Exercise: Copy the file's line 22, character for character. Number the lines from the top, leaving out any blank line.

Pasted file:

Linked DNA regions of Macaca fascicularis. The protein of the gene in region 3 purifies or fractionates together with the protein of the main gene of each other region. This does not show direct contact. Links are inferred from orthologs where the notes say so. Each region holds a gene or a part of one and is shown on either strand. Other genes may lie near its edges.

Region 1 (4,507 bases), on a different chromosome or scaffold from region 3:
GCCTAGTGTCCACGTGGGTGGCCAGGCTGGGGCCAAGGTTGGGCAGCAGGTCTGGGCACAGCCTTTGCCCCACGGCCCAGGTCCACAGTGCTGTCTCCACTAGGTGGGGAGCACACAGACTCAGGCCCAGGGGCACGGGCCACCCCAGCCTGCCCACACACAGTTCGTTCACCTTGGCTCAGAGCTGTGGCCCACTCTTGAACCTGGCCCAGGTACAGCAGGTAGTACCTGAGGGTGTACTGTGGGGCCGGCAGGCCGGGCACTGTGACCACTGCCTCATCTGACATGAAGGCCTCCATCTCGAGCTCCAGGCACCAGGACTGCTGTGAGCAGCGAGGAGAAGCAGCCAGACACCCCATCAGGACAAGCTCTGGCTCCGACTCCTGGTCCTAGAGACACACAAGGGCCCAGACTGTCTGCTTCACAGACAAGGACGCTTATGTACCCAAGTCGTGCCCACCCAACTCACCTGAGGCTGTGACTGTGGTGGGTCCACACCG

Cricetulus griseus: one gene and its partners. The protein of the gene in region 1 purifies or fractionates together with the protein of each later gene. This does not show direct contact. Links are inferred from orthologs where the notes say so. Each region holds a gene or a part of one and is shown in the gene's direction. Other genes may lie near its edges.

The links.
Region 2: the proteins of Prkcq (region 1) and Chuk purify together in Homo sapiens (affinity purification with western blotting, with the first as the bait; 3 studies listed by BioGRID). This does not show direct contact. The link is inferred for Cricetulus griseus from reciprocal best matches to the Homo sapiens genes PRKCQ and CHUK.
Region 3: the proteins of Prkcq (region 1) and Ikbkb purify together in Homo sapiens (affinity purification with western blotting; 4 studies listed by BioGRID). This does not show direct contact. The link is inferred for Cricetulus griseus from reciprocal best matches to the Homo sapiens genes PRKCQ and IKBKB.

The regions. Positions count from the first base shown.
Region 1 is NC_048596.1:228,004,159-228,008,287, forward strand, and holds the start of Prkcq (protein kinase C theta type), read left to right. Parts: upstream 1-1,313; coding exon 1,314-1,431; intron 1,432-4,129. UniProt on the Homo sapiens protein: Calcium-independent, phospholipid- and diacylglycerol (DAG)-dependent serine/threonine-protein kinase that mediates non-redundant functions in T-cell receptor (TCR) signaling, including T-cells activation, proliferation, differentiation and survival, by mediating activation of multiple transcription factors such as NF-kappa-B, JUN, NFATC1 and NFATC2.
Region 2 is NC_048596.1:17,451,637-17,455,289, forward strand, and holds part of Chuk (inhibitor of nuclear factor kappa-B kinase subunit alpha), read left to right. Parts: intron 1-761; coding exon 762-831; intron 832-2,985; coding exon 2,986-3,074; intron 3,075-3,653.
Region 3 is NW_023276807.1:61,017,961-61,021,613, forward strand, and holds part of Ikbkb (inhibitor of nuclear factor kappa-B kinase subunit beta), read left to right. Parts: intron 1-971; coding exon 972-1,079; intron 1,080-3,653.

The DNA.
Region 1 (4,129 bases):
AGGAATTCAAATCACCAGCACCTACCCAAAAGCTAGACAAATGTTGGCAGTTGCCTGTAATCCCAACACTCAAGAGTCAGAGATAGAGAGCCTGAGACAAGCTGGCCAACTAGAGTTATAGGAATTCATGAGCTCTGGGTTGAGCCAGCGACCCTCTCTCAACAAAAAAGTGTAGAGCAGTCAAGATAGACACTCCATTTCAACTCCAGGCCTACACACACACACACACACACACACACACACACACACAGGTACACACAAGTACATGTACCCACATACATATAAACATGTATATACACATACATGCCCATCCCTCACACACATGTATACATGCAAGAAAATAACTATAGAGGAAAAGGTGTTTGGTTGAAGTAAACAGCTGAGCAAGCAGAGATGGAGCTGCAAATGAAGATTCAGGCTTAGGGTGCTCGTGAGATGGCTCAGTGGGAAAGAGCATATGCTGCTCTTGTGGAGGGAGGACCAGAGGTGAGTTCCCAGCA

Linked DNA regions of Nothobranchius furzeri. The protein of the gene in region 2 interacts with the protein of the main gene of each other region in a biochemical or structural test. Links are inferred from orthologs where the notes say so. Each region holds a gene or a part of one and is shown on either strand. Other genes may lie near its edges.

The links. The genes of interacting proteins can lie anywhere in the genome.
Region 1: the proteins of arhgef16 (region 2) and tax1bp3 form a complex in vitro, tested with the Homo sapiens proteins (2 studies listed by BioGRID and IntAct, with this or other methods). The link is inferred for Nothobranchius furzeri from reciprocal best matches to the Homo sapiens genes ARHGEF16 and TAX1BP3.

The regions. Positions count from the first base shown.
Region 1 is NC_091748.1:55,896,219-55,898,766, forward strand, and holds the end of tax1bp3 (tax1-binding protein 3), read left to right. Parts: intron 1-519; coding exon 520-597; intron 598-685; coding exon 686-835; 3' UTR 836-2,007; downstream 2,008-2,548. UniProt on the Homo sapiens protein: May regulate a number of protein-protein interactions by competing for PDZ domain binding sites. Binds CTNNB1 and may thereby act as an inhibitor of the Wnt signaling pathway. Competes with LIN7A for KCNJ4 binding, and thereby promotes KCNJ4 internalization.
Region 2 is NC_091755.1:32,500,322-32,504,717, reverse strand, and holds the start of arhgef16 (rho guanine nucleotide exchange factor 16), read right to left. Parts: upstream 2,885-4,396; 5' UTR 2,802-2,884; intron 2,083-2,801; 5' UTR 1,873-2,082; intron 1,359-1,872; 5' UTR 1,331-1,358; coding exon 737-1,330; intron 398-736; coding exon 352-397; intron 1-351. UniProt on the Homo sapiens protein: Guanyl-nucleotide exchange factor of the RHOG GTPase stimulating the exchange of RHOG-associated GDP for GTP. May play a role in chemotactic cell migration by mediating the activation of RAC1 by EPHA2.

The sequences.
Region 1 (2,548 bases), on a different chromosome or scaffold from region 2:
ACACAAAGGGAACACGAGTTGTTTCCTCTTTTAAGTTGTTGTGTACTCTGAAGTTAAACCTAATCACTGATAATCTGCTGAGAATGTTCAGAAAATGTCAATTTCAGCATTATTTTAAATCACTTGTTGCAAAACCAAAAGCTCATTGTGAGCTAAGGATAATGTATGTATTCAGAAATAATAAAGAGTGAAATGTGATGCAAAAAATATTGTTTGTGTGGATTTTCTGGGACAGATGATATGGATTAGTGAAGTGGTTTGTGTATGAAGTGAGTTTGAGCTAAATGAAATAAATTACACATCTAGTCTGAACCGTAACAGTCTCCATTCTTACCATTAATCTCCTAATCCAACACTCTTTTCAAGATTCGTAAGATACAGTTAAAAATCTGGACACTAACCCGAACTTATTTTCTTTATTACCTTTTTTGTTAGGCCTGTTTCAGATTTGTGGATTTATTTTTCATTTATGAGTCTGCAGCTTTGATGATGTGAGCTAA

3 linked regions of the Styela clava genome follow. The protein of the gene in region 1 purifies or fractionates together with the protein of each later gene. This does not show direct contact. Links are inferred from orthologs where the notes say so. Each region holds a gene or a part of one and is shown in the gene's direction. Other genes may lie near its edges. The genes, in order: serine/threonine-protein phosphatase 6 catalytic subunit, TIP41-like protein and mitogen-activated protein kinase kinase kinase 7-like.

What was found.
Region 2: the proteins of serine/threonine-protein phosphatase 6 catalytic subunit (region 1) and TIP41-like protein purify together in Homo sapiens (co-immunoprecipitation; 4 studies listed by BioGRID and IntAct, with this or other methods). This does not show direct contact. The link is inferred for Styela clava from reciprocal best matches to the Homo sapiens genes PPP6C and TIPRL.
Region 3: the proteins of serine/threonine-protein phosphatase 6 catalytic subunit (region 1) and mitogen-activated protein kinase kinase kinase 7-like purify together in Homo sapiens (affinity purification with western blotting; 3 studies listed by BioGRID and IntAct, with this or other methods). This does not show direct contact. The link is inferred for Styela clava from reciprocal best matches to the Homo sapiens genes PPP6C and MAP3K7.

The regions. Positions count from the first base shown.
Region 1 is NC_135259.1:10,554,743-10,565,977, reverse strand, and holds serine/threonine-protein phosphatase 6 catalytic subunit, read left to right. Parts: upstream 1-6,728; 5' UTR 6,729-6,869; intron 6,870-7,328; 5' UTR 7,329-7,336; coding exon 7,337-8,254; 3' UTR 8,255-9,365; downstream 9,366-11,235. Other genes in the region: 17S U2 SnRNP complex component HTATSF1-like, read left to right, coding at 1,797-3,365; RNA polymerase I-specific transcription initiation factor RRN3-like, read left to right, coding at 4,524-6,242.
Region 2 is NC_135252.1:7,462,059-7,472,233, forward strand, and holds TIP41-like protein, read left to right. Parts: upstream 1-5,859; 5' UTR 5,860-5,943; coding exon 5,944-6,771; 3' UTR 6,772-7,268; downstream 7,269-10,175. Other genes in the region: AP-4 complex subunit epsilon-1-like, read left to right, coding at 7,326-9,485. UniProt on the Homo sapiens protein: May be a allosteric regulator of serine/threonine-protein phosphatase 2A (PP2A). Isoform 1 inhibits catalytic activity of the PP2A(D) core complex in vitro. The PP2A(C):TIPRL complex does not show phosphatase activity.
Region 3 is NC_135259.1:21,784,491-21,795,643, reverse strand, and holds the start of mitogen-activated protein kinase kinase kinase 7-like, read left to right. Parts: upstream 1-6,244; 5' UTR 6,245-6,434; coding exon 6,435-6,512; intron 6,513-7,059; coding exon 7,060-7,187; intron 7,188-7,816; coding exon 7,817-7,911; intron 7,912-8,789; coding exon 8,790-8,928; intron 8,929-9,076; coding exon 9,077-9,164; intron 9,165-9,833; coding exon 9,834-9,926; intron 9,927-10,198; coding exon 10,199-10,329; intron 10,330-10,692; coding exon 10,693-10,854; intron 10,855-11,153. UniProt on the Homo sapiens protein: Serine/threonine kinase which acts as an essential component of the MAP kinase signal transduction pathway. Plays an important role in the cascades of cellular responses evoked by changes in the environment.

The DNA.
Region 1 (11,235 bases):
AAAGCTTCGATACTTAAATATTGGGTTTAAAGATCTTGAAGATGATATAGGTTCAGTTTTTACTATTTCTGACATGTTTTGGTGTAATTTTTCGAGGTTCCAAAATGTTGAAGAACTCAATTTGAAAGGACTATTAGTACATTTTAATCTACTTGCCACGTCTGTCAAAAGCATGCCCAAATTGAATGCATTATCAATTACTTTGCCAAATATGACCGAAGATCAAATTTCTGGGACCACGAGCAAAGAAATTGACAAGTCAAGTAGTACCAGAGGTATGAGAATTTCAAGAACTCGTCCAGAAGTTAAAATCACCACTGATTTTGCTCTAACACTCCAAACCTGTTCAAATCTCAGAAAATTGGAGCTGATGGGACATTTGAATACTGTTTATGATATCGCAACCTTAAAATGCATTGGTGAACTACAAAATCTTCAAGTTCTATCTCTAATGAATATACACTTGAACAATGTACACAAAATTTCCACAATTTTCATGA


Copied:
Region 1 (2,548 bases), on a different chromosome or scaffold from region 2: